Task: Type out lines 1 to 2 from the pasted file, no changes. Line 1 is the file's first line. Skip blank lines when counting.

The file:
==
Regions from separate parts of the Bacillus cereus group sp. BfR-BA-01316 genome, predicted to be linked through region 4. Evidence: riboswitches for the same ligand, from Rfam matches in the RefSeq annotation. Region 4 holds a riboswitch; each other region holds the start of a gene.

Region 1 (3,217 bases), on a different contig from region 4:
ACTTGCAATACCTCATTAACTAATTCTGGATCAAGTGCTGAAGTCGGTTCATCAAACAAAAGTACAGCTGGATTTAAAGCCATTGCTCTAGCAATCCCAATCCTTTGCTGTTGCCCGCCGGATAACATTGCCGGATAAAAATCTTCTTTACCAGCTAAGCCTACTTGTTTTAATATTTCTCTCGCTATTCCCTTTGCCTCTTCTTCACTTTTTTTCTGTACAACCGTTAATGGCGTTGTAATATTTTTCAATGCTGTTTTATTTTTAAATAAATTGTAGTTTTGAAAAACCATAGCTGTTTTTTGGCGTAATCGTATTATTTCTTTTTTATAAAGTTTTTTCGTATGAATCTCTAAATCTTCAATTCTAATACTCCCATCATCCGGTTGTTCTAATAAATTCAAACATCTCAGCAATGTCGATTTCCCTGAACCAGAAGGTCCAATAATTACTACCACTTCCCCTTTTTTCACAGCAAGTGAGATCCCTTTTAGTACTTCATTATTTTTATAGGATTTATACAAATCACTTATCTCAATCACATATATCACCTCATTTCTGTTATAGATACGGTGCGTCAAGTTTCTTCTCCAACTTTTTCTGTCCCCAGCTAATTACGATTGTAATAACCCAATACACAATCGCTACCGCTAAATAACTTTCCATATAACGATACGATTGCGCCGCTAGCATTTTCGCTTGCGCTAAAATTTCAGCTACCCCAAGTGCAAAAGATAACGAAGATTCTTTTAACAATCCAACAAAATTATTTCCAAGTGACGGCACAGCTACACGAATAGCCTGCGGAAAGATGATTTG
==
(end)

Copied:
Regions from separate parts of the Bacillus cereus group sp. BfR-BA-01316 genome, predicted to be linked through region 4. Evidence: riboswitches for the same ligand, from Rfam matches in the RefSeq annotation. Region 4 holds a riboswitch; each other region holds the start of a gene.

Region 1 (3,217 bases), on a different contig from region 4: